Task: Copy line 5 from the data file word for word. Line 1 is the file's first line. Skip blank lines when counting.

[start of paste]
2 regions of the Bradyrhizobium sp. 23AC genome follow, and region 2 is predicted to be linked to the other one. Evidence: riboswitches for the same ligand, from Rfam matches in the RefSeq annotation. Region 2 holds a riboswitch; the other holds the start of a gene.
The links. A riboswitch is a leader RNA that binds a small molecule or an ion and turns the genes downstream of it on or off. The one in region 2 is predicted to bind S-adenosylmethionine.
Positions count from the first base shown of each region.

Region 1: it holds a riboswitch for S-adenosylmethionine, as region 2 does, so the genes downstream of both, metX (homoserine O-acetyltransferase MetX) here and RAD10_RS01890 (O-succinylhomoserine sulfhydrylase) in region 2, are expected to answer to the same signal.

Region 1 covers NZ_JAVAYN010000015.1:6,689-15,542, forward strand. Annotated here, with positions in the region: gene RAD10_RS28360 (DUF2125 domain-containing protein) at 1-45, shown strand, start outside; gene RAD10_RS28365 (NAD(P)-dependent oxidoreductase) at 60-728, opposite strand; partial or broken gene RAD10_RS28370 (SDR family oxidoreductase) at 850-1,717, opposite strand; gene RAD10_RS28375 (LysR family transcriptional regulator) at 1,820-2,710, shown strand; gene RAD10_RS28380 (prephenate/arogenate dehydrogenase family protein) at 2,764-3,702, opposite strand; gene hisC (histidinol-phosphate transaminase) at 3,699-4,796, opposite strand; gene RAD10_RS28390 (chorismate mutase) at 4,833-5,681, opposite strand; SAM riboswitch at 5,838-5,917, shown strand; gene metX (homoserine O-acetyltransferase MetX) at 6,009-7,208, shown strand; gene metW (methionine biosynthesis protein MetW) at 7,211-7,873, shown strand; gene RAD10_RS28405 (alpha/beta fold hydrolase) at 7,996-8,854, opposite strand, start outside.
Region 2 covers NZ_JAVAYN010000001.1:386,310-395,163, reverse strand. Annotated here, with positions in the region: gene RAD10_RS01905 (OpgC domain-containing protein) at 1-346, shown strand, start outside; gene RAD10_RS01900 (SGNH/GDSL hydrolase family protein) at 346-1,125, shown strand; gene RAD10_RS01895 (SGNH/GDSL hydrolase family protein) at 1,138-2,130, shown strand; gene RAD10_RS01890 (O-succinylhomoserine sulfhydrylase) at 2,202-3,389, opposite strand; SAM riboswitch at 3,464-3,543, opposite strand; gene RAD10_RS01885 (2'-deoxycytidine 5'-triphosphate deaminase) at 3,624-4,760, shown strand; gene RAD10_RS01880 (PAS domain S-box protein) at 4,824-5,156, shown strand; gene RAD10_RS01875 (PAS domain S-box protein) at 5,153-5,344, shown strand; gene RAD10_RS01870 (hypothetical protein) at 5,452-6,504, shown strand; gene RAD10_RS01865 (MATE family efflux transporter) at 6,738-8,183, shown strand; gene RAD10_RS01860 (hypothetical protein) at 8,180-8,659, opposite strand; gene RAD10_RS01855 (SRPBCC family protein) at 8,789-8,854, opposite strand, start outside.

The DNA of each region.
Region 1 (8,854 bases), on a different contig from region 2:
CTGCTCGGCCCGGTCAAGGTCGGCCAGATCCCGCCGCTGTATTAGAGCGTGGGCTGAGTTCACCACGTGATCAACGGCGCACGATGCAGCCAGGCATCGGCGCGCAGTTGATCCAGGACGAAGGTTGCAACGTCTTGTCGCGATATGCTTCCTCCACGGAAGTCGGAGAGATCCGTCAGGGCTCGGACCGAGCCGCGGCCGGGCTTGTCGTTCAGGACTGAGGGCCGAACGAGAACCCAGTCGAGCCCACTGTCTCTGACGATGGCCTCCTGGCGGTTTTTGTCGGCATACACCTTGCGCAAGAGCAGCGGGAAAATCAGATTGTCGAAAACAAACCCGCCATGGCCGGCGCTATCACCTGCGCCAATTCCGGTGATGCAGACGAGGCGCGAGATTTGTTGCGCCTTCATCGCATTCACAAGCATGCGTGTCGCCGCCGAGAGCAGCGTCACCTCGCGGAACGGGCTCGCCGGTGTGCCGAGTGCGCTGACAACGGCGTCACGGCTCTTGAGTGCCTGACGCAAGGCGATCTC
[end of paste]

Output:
Region 1 covers NZ_JAVAYN010000015.1:6,689-15,542, forward strand. Annotated here, with positions in the region: gene RAD10_RS28360 (DUF2125 domain-containing protein) at 1-45, shown strand, start outside; gene RAD10_RS28365 (NAD(P)-dependent oxidoreductase) at 60-728, opposite strand; partial or broken gene RAD10_RS28370 (SDR family oxidoreductase) at 850-1,717, opposite strand; gene RAD10_RS28375 (LysR family transcriptional regulator) at 1,820-2,710, shown strand; gene RAD10_RS28380 (prephenate/arogenate dehydrogenase family protein) at 2,764-3,702, opposite strand; gene hisC (histidinol-phosphate transaminase) at 3,699-4,796, opposite strand; gene RAD10_RS28390 (chorismate mutase) at 4,833-5,681, opposite strand; SAM riboswitch at 5,838-5,917, shown strand; gene metX (homoserine O-acetyltransferase MetX) at 6,009-7,208, shown strand; gene metW (methionine biosynthesis protein MetW) at 7,211-7,873, shown strand; gene RAD10_RS28405 (alpha/beta fold hydrolase) at 7,996-8,854, opposite strand, start outside.